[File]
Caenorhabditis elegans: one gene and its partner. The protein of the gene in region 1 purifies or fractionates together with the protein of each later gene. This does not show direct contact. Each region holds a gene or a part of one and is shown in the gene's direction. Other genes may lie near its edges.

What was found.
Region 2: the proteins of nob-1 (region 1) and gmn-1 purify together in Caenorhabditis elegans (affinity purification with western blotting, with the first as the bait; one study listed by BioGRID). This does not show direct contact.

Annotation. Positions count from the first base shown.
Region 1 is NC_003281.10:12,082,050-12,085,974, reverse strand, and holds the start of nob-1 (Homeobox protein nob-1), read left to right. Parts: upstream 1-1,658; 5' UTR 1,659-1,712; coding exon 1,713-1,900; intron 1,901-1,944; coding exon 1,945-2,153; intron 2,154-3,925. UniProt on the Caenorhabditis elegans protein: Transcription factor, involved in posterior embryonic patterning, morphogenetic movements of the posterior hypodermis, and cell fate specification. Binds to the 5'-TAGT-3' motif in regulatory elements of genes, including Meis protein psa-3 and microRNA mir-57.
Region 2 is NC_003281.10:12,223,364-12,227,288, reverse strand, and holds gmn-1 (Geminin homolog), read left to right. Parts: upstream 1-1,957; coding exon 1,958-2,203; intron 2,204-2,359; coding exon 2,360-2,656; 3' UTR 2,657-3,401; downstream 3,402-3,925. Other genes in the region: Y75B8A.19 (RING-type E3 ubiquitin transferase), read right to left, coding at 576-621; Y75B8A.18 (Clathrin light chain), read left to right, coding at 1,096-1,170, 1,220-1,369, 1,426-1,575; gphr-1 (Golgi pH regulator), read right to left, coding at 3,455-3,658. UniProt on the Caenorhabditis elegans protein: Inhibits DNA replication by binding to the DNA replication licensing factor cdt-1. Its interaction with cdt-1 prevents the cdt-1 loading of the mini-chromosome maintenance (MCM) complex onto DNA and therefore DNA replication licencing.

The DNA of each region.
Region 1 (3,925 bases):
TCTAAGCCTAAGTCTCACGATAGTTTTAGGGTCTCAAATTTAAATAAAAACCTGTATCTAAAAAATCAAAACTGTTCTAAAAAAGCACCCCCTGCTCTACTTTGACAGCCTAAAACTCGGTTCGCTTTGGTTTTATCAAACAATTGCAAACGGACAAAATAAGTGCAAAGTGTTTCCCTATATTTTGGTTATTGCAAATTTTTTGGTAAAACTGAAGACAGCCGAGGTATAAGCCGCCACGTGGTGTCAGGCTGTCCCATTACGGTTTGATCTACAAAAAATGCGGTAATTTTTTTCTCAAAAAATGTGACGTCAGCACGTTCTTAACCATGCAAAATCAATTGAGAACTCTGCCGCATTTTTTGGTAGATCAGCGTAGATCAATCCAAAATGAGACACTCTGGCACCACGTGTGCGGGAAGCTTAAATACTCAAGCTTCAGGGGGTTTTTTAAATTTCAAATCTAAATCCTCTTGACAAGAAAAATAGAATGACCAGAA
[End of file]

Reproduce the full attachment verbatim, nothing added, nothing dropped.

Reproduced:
Caenorhabditis elegans: one gene and its partner. The protein of the gene in region 1 purifies or fractionates together with the protein of each later gene. This does not show direct contact. Each region holds a gene or a part of one and is shown in the gene's direction. Other genes may lie near its edges.

What was found.
Region 2: the proteins of nob-1 (region 1) and gmn-1 purify together in Caenorhabditis elegans (affinity purification with western blotting, with the first as the bait; one study listed by BioGRID). This does not show direct contact.

Annotation. Positions count from the first base shown.
Region 1 is NC_003281.10:12,082,050-12,085,974, reverse strand, and holds the start of nob-1 (Homeobox protein nob-1), read left to right. Parts: upstream 1-1,658; 5' UTR 1,659-1,712; coding exon 1,713-1,900; intron 1,901-1,944; coding exon 1,945-2,153; intron 2,154-3,925. UniProt on the Caenorhabditis elegans protein: Transcription factor, involved in posterior embryonic patterning, morphogenetic movements of the posterior hypodermis, and cell fate specification. Binds to the 5'-TAGT-3' motif in regulatory elements of genes, including Meis protein psa-3 and microRNA mir-57.
Region 2 is NC_003281.10:12,223,364-12,227,288, reverse strand, and holds gmn-1 (Geminin homolog), read left to right. Parts: upstream 1-1,957; coding exon 1,958-2,203; intron 2,204-2,359; coding exon 2,360-2,656; 3' UTR 2,657-3,401; downstream 3,402-3,925. Other genes in the region: Y75B8A.19 (RING-type E3 ubiquitin transferase), read right to left, coding at 576-621; Y75B8A.18 (Clathrin light chain), read left to right, coding at 1,096-1,170, 1,220-1,369, 1,426-1,575; gphr-1 (Golgi pH regulator), read right to left, coding at 3,455-3,658. UniProt on the Caenorhabditis elegans protein: Inhibits DNA replication by binding to the DNA replication licensing factor cdt-1. Its interaction with cdt-1 prevents the cdt-1 loading of the mini-chromosome maintenance (MCM) complex onto DNA and therefore DNA replication licencing.

The DNA of each region.
Region 1 (3,925 bases):
TCTAAGCCTAAGTCTCACGATAGTTTTAGGGTCTCAAATTTAAATAAAAACCTGTATCTAAAAAATCAAAACTGTTCTAAAAAAGCACCCCCTGCTCTACTTTGACAGCCTAAAACTCGGTTCGCTTTGGTTTTATCAAACAATTGCAAACGGACAAAATAAGTGCAAAGTGTTTCCCTATATTTTGGTTATTGCAAATTTTTTGGTAAAACTGAAGACAGCCGAGGTATAAGCCGCCACGTGGTGTCAGGCTGTCCCATTACGGTTTGATCTACAAAAAATGCGGTAATTTTTTTCTCAAAAAATGTGACGTCAGCACGTTCTTAACCATGCAAAATCAATTGAGAACTCTGCCGCATTTTTTGGTAGATCAGCGTAGATCAATCCAAAATGAGACACTCTGGCACCACGTGTGCGGGAAGCTTAAATACTCAAGCTTCAGGGGGTTTTTTAAATTTCAAATCTAAATCCTCTTGACAAGAAAAATAGAATGACCAGAA